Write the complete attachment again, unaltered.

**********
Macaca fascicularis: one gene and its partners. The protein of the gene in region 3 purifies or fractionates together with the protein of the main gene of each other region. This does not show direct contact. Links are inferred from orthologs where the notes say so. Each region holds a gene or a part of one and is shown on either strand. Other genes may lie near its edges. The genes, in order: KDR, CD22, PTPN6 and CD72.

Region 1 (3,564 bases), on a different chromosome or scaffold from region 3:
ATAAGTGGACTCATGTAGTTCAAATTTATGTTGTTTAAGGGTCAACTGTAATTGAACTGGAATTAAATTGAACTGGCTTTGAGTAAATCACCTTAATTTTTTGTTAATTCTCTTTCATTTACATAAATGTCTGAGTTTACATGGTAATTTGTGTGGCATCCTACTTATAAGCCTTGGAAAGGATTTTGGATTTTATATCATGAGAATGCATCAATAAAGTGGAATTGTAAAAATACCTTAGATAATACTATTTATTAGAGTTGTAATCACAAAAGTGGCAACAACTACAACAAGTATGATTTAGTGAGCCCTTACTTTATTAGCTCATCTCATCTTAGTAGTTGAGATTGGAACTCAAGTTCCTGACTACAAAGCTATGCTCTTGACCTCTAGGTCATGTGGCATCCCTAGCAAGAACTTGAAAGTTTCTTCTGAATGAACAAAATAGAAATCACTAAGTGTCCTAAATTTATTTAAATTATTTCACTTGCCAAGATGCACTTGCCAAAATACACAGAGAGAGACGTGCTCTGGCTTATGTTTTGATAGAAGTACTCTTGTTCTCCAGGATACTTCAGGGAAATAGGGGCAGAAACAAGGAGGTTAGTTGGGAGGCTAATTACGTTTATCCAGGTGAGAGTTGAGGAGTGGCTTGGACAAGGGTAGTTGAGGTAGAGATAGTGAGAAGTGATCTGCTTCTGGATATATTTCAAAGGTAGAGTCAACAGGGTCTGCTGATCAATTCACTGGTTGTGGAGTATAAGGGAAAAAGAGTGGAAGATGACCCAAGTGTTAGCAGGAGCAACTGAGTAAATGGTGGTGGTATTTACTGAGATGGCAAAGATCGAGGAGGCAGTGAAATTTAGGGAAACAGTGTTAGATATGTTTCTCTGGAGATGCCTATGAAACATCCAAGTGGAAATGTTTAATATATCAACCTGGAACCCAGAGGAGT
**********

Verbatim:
Macaca fascicularis: one gene and its partners. The protein of the gene in region 3 purifies or fractionates together with the protein of the main gene of each other region. This does not show direct contact. Links are inferred from orthologs where the notes say so. Each region holds a gene or a part of one and is shown on either strand. Other genes may lie near its edges. The genes, in order: KDR, CD22, PTPN6 and CD72.

Region 1 (3,564 bases), on a different chromosome or scaffold from region 3:
ATAAGTGGACTCATGTAGTTCAAATTTATGTTGTTTAAGGGTCAACTGTAATTGAACTGGAATTAAATTGAACTGGCTTTGAGTAAATCACCTTAATTTTTTGTTAATTCTCTTTCATTTACATAAATGTCTGAGTTTACATGGTAATTTGTGTGGCATCCTACTTATAAGCCTTGGAAAGGATTTTGGATTTTATATCATGAGAATGCATCAATAAAGTGGAATTGTAAAAATACCTTAGATAATACTATTTATTAGAGTTGTAATCACAAAAGTGGCAACAACTACAACAAGTATGATTTAGTGAGCCCTTACTTTATTAGCTCATCTCATCTTAGTAGTTGAGATTGGAACTCAAGTTCCTGACTACAAAGCTATGCTCTTGACCTCTAGGTCATGTGGCATCCCTAGCAAGAACTTGAAAGTTTCTTCTGAATGAACAAAATAGAAATCACTAAGTGTCCTAAATTTATTTAAATTATTTCACTTGCCAAGATGCACTTGCCAAAATACACAGAGAGAGACGTGCTCTGGCTTATGTTTTGATAGAAGTACTCTTGTTCTCCAGGATACTTCAGGGAAATAGGGGCAGAAACAAGGAGGTTAGTTGGGAGGCTAATTACGTTTATCCAGGTGAGAGTTGAGGAGTGGCTTGGACAAGGGTAGTTGAGGTAGAGATAGTGAGAAGTGATCTGCTTCTGGATATATTTCAAAGGTAGAGTCAACAGGGTCTGCTGATCAATTCACTGGTTGTGGAGTATAAGGGAAAAAGAGTGGAAGATGACCCAAGTGTTAGCAGGAGCAACTGAGTAAATGGTGGTGGTATTTACTGAGATGGCAAAGATCGAGGAGGCAGTGAAATTTAGGGAAACAGTGTTAGATATGTTTCTCTGGAGATGCCTATGAAACATCCAAGTGGAAATGTTTAATATATCAACCTGGAACCCAGAGGAGT